iv. To organize training courses for engineers with the Institution of Engineers, Malaysia (IEM) for enhancing the practicing engineers’
v. To impose Erosion and Sedimentation Control Plan as mandatory approval for earth works development plan.
To date, some public development projects have implemented the new urban stormwater management approach. At the Federal Government Administrative Center, Putrajaya, it has been applied by incorporating the lake and wetlands as storage and purifier of stormwater. In addition, there are some private housing projects utilizing this new approach too (DID, 2007).
2.7.3 Flood Control and Defense
There was a strong emphasis on building flood embankments designed and constructed to engineering standards, constructing flood relief channels and sometimes constructing a series of flood control dams. The emphasis in this approach was to control the river and to prevent floodwater entering communities located in flood-prone areas.
The language used reflects this struggle to make rivers efficient servants of human purposes: floods were to be ‘controlled’ and ‘defences’ to be prepared against floods.
Much of the history of flood mitigation in the United States during the nineteenth and twentieth centuries (until the late-1960s) was based upon this strategy as the US Corps of Engineers struggled to control great rivers such as the Mississippi. The benefits of such strategies have been large during particular periods. For example, the modernization of the lagging economies of the Tennessee river basin during the middle part of the twentieth century was driven by a strategy to control river flooding and soil erosion by building a series of large dams which had other benefits such as generating electricity for rural electrification programmes.
Unfortunately, structural approaches have a number of disadvantages, including that flood control structures may encourage further floodplain development; flood embankments may be only partly effective in exceptional floods (i.e. they may be overtopped or breached); structural approaches may have adverse or damaging environmental consequences (Brookes, 1988; Purseglove, 1988); perverse impacts on downstream areas (making their flood problems worse); and flood control may only address a part of the problems which cause flood disasters (i.e. flood control does not address people’s vulnerability to flood hazards).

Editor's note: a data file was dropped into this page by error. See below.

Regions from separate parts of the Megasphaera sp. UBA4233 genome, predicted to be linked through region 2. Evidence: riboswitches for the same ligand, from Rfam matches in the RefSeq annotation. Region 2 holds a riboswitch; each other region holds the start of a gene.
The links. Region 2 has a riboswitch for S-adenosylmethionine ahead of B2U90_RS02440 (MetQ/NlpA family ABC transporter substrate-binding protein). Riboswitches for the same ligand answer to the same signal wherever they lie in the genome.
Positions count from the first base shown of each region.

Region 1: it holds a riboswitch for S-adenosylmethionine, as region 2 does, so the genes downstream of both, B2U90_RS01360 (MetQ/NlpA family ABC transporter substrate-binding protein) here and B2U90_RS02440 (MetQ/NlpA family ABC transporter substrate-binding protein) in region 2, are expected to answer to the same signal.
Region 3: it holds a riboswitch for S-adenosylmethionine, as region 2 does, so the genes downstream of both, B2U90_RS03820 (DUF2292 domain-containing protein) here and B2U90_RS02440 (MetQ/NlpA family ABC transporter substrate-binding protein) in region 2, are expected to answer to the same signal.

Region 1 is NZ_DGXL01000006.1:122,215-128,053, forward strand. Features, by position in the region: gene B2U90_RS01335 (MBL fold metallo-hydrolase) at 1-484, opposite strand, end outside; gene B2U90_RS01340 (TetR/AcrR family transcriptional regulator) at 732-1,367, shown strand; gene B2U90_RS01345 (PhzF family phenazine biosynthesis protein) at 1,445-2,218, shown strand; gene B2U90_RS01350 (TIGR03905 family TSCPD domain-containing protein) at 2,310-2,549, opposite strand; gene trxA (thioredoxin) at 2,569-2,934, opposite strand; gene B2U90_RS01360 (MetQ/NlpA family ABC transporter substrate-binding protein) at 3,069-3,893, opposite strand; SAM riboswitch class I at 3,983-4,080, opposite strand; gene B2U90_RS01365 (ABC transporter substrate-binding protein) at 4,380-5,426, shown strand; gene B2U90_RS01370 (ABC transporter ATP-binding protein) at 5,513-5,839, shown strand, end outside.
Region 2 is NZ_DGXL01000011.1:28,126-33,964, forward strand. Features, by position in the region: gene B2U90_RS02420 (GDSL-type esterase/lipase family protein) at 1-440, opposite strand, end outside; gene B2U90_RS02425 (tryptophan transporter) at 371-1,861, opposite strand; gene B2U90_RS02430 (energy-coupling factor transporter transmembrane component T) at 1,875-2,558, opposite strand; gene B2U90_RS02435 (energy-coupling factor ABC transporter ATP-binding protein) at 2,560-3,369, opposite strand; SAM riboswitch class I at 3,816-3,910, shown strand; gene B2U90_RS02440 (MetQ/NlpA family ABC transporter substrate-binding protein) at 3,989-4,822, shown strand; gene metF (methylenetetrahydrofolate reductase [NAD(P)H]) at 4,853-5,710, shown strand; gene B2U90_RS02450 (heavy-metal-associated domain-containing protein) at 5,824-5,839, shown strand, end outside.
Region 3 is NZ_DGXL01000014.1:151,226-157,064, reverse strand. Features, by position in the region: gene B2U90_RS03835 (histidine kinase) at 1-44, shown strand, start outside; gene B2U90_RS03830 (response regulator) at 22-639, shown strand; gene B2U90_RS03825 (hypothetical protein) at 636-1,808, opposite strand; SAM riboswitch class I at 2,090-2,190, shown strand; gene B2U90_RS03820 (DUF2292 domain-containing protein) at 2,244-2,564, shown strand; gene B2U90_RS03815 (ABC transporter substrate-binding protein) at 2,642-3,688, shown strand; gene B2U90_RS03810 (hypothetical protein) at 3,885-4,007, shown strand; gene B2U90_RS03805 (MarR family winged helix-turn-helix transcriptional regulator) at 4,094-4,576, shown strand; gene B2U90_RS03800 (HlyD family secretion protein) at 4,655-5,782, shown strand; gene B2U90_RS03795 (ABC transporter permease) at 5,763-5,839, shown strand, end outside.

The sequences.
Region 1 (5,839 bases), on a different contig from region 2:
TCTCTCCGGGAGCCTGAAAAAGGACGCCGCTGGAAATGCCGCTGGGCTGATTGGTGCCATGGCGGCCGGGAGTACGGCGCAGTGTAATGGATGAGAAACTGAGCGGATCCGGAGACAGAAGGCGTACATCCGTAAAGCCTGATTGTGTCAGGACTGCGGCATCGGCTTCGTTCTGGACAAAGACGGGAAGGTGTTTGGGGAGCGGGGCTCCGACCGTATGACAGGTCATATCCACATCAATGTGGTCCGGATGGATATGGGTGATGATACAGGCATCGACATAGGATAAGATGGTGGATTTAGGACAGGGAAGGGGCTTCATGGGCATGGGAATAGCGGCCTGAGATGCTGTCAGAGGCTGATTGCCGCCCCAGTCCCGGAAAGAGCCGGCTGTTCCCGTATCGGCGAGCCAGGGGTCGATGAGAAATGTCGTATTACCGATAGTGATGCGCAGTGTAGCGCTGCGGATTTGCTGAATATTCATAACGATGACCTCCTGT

2.7.4 The role of dams in flood management
In the appropriate circumstances, the storage provided behind dams can result in a substantial reduction in flood losses. The California Flood Emergency Action Team (Berga, 1999) reported on the 1997 floods claimed that on a number of major river systems, flood control dams reduced flood flows by half; the US Army Corps of Engineers annual reports to the US Congress routinely claim very substantial reductions in flood losses as a result of the storage provided in dams. Storage in soil or in surface waters will reduce total flood flows and controlled storage reduces the peak flood flow, the latter being particularly helpful in flood management. The forms of storage those are possible, if any, are determined by local conditions. Positioning the storage in relation to the areas at risk and the timing of storage uptake and release are both important to the choice of the form of storage to adopt and the impact of the storage on the flood (WCD, 2000).
But, to reiterate, the choice of flood management strategy must be made on a comparative basis, the advantages and disadvantages of each available option being compared.
According to Green et al., (2000) a dam is most likely to form part of the appropriate management strategy when:
the major part of the runoff comes from a small, steep catchment immediately above the area at risk;
the time to concentration is short;
multiple tributaries contribute to the local flood problem and it is important to prevent the flood crests from the different tributaries being synchronized;
the ratio of flow in an extreme flood to the flow of the annual flood is high; and
the floodplain is heavily developed.
Where the reservoir created can also be used for other purposes, such as irrigation or power generation, the case for a dam is strengthened.
Small scale ‘warping’ and ‘catch dams’ can frequently form a useful component of a strategy to control soil erosion and sediment movement in areas where the sediment loads generated would otherwise be considerable